Bungie’s latest ‘Destiny 2’ misstep was a breach of the trust between creator and fans

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I may not understand the finer nuances of game development, but I know when I’m being fed a line of shit.

It was a rough holiday weekend for Destiny 2 developer Bungie after a brewing controversy over the game’s handling of experience points and player progression finally bubbled over. People are fed up, and the dev team was forced to respond.

Here’s the deal: Destiny 2 places limits on the amount of XP a player can earn over a short period of time. Leveling up gets you cosmetic unlocks like weapon skins and character emotes that are otherwise only available via real-money purchases in-game. Practically speaking, all of this means it takes longer to unlock those goodies through the “natural” process of actually playing the game.

Now, it isn’t inherently bad that Bungie would try to strike a balance between the time required to earn cosmetic items vs. the money spent to unlock them. That’s business, plain and simple. The problem in Destiny 2, as dedicated fans have discovered, is the invisible presence of these XP-limiting machinations.

Bungie issued a statement on Friday acknowledging the the feature’s existence, alongside the claim that it’s “not performing the way we’d like it to.” But there’s no mention of its invisible presence in the game, nor is there any effort to explain why.

This statement, then, is our aforementioned line of shit.

We’ve seen community discussion around XP gain in Destiny. After reviewing our data, we agree that the system is not performing the way we’d like it to. Today, we’d like to describe what’s going on under the hood, and talk about what you can expect going forward when it comes to earning XP in Destiny 2.

Currently, XP will scale up when playing longer or fixed duration activities like Crucible competitive multiplayer matches and the Leviathan Raid, and XP will scale down when playing activities that can be quickly, repeatedly chained, like grinding Public Events. We are not happy with the results, and we’ve heard the same from the community.

Effective immediately, we are deactivating this system.

As a result, players will see XP earn rates change for all activities across the board, but with all values being displayed consistently in the user interface. Over the course of the next week, we will be watching and reviewing XP game data to ensure that these changes meet our expectations, as well as yours. Any additional updates to this system will be communicated to you via our official channels.

Bungie missed the point. The issue isn’t with the system itself, but rather the lack of clarity around it. As a result, this response feels like a hand-waving dismissal of concerns that fans have been voicing in the popular Destiny subreddit for weeks.

Since at least the early days of November, fans have been looking into how Destiny 2 doles out XP, and they’ve discovered something troubling. The numbers displayed on the screen don’t always match up with actual progress. You might see a gain of 7,000 but only end up with half of that number counting toward your next level.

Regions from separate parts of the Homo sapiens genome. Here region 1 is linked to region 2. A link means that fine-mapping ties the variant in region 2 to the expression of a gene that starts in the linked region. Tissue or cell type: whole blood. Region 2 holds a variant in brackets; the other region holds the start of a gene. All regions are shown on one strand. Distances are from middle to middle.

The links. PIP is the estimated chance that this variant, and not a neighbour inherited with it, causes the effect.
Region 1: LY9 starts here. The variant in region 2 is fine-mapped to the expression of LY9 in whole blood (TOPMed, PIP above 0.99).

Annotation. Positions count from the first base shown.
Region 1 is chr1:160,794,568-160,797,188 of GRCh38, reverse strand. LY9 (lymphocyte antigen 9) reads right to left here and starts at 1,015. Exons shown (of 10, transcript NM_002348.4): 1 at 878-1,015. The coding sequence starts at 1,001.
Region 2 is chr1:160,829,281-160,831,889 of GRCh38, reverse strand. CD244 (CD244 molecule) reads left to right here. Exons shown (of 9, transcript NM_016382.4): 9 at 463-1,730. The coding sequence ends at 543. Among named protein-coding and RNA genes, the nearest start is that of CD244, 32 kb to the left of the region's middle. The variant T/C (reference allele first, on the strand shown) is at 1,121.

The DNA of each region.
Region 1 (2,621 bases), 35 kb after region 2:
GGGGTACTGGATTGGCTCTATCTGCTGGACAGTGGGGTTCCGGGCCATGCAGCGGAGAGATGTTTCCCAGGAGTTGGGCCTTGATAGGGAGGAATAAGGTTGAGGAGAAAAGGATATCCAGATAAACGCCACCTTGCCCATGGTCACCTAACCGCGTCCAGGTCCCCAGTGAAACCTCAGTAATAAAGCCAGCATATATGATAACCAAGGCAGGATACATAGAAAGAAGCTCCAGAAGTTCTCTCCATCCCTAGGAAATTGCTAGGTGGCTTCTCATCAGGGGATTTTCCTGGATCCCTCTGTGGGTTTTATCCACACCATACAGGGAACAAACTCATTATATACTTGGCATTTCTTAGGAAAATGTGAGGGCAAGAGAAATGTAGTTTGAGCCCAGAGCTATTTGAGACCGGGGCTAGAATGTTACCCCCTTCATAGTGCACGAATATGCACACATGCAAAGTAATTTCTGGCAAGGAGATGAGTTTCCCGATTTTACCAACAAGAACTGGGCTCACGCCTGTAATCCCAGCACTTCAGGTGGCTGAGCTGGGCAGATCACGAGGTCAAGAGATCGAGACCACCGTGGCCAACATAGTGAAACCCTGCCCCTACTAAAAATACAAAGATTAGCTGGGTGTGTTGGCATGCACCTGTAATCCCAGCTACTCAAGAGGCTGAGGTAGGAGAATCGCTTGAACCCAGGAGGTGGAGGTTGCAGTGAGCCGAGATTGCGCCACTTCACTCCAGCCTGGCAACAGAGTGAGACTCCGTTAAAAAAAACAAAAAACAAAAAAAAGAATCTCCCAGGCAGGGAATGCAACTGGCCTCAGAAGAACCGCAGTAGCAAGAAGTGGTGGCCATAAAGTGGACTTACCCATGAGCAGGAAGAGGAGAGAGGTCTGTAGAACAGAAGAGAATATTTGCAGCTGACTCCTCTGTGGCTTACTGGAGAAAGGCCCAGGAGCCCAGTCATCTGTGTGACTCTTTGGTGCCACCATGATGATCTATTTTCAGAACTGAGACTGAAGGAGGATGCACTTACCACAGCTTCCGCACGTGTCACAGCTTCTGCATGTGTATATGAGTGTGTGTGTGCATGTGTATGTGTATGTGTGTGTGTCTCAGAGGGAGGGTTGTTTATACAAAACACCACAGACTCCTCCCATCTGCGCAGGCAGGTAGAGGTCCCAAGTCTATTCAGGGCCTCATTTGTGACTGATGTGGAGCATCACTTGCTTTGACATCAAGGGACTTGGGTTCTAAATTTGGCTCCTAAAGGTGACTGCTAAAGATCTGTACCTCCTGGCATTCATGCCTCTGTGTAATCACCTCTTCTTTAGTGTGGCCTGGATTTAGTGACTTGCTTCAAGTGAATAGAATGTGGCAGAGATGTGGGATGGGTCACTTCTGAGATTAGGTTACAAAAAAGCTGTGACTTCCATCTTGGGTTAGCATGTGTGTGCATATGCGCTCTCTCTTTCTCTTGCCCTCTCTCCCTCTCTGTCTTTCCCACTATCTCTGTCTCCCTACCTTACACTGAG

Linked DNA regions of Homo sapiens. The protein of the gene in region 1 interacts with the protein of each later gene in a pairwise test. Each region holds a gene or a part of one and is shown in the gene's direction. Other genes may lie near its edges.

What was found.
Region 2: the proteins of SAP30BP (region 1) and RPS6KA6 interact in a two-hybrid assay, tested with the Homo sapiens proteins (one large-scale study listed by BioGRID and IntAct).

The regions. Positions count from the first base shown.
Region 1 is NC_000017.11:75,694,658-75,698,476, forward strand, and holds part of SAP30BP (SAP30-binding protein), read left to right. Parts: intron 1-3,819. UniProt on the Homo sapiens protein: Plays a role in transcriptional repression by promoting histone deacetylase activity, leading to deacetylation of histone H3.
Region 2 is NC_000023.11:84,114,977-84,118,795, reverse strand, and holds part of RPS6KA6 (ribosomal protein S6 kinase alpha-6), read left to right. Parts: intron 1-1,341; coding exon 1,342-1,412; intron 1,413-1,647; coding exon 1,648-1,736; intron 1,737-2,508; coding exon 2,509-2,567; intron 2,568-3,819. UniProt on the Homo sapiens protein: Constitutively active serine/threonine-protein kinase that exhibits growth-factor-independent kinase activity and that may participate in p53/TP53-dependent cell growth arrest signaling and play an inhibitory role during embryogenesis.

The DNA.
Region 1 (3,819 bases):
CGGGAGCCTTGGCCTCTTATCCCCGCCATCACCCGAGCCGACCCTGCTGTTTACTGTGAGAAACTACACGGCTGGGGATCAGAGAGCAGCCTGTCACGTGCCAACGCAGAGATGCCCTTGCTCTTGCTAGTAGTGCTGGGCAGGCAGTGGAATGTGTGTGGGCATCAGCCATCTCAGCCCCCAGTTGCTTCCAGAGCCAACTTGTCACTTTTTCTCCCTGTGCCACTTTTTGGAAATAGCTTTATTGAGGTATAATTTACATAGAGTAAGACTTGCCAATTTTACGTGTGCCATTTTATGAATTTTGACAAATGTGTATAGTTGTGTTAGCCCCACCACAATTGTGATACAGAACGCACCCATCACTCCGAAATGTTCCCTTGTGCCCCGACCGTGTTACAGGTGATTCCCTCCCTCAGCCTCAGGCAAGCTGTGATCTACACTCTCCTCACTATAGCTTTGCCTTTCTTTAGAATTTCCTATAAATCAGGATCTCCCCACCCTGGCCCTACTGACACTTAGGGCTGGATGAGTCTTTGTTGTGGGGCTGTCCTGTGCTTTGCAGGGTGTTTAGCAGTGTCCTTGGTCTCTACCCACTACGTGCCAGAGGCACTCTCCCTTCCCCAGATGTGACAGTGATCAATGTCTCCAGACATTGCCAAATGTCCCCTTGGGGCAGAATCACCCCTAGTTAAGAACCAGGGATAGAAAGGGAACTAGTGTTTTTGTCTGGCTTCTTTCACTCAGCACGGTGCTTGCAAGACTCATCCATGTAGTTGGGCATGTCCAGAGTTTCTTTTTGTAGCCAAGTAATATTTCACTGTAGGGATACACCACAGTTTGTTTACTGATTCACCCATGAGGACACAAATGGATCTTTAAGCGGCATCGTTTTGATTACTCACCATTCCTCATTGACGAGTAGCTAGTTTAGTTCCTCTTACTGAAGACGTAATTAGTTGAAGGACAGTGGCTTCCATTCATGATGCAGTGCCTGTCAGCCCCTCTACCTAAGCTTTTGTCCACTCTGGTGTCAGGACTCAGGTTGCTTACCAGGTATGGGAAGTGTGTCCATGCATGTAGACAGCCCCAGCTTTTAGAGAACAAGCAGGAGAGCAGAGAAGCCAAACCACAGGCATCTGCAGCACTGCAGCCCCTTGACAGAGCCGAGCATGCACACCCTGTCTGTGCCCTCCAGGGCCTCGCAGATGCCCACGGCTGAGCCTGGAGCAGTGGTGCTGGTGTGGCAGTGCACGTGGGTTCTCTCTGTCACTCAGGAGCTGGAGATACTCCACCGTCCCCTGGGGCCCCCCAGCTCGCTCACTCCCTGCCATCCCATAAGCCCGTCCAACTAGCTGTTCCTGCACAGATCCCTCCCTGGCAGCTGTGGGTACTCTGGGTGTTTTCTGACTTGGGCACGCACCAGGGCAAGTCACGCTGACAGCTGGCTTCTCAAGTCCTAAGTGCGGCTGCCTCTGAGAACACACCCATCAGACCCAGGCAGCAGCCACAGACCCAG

The specifics get rather technical, but you can take a tour through what fan investigators have discovered here, here, here, here, and here (among other sources).

It’s not clear why Bungie chose the day after Thanksgiving to confirm the existence of a controversial feature, almost a month after the first extensive proof of its existence surfaced. You’ll have to form your own conclusions on that one.

But it’s a bad look, especially as the heated conversation over “loot boxes” continues to rage around the industry. Consumers have caught on to the fact that some games rely on a predatory design to compel in-game purchases, and they’re not happy. 

It was so egregious in Star Wars Battlefront II that publisher Electronic Arts pulled real-money transactions from the game for retooling just one day before release. Weeks earlier, EA competitor Activision — which publishes Destiny — came under fire because of a patent that turns online matchmaking into a marketing tool.

We really don’t know at this point how Destiny 2 fits into that broader picture. Bungie’s statement doesn’t get into the reasoning behind the XP limitations; it only confirms that the feature exists.

But isn’t that the whole problem here? All Bungie has done so far is answer a question we already knew the answer to. What about the misleading presentation in-game? Or the unavoidable conclusion that this whole issue is yet another facet of the loot box controversy?

Bungie should absolutely build Destiny 2 in a way that can keep the company financially healthy. But faithful fans deserve a little more transparency. The game’s misleading treatment of XP gains amounts to a breach of trust between creator and players, and it’s going to take more than PR spin to make that right.

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